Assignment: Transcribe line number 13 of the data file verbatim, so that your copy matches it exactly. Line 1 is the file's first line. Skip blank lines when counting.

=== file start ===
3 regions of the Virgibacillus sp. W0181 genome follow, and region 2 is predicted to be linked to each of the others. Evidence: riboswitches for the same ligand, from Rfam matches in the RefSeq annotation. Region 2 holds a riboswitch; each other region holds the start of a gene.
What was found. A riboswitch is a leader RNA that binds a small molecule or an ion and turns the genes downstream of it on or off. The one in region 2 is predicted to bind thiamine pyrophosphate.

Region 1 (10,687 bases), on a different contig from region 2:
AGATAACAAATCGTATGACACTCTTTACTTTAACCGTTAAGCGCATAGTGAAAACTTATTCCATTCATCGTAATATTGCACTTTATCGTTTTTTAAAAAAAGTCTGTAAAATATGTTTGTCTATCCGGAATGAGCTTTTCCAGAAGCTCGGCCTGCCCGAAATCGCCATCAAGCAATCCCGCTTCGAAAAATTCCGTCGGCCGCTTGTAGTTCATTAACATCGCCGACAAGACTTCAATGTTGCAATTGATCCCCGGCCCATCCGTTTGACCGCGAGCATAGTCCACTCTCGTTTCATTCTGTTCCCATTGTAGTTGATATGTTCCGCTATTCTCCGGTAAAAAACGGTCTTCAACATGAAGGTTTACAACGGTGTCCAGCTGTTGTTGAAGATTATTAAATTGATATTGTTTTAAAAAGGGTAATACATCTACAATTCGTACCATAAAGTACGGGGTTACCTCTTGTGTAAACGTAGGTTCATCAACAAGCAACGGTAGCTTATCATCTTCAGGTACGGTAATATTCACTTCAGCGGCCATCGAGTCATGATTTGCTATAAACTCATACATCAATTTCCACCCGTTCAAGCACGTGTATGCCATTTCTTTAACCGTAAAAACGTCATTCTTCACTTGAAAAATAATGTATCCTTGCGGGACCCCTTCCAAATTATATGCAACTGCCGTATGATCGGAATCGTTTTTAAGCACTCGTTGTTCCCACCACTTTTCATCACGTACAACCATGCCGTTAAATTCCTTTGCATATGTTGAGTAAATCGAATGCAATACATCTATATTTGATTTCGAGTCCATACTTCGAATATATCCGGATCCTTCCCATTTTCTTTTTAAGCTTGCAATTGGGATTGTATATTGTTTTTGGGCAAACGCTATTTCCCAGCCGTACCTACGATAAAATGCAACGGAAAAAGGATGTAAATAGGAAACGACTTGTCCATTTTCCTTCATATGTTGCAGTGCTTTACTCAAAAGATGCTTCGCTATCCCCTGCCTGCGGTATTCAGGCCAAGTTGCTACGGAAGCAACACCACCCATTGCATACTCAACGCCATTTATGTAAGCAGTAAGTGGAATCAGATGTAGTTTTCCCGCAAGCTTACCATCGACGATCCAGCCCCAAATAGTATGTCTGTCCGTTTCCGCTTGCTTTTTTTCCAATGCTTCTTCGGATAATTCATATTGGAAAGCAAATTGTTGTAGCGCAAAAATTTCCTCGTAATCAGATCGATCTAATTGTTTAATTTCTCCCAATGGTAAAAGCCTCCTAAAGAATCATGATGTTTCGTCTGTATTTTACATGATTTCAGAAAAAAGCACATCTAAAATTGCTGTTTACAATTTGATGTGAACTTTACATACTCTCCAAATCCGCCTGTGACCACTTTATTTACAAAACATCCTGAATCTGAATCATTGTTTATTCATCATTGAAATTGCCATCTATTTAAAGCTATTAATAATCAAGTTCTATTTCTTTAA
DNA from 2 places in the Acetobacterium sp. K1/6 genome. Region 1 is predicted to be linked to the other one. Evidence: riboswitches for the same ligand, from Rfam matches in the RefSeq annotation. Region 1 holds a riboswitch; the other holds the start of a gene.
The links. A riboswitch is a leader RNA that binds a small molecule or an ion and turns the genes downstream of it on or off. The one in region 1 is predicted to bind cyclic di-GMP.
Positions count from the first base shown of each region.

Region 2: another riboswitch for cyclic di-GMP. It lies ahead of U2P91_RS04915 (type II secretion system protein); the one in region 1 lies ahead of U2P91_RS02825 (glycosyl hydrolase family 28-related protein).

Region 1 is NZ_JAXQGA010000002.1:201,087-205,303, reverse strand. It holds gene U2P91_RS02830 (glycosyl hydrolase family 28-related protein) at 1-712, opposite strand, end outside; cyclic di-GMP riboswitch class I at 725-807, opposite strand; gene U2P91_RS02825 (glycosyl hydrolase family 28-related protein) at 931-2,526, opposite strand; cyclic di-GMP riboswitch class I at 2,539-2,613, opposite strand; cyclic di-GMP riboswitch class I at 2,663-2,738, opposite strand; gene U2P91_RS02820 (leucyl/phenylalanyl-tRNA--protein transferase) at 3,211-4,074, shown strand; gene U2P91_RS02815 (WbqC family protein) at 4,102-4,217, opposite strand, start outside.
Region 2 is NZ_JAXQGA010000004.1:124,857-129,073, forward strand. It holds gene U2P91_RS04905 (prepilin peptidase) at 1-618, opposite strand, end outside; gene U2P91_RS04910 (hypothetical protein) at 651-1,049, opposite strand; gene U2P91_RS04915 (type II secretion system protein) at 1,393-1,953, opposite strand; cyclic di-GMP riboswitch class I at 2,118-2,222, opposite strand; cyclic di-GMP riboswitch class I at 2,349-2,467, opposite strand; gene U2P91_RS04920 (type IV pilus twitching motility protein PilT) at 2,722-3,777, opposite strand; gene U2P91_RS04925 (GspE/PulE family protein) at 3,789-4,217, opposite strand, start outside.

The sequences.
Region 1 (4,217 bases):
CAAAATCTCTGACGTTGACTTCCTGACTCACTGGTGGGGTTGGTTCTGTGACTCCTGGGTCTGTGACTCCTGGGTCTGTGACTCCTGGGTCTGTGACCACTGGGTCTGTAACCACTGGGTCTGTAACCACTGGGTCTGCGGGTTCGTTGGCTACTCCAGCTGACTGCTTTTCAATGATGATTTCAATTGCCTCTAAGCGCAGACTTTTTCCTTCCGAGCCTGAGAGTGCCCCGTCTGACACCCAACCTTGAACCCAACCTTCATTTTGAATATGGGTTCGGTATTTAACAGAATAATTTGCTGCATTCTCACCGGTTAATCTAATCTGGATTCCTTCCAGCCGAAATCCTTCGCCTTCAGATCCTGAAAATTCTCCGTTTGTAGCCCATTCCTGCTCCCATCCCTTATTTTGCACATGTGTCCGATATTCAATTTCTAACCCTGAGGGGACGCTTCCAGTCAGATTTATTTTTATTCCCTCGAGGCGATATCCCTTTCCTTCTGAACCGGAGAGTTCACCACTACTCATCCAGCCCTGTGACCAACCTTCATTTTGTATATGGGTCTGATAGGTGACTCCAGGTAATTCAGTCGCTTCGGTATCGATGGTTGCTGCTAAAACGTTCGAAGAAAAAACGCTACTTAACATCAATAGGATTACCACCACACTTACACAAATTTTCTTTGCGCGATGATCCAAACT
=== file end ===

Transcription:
CAAAATCTCTGACGTTGACTTCCTGACTCACTGGTGGGGTTGGTTCTGTGACTCCTGGGTCTGTGACTCCTGGGTCTGTGACTCCTGGGTCTGTGACCACTGGGTCTGTAACCACTGGGTCTGTAACCACTGGGTCTGCGGGTTCGTTGGCTACTCCAGCTGACTGCTTTTCAATGATGATTTCAATTGCCTCTAAGCGCAGACTTTTTCCTTCCGAGCCTGAGAGTGCCCCGTCTGACACCCAACCTTGAACCCAACCTTCATTTTGAATATGGGTTCGGTATTTAACAGAATAATTTGCTGCATTCTCACCGGTTAATCTAATCTGGATTCCTTCCAGCCGAAATCCTTCGCCTTCAGATCCTGAAAATTCTCCGTTTGTAGCCCATTCCTGCTCCCATCCCTTATTTTGCACATGTGTCCGATATTCAATTTCTAACCCTGAGGGGACGCTTCCAGTCAGATTTATTTTTATTCCCTCGAGGCGATATCCCTTTCCTTCTGAACCGGAGAGTTCACCACTACTCATCCAGCCCTGTGACCAACCTTCATTTTGTATATGGGTCTGATAGGTGACTCCAGGTAATTCAGTCGCTTCGGTATCGATGGTTGCTGCTAAAACGTTCGAAGAAAAAACGCTACTTAACATCAATAGGATTACCACCACACTTACACAAATTTTCTTTGCGCGATGATCCAAACT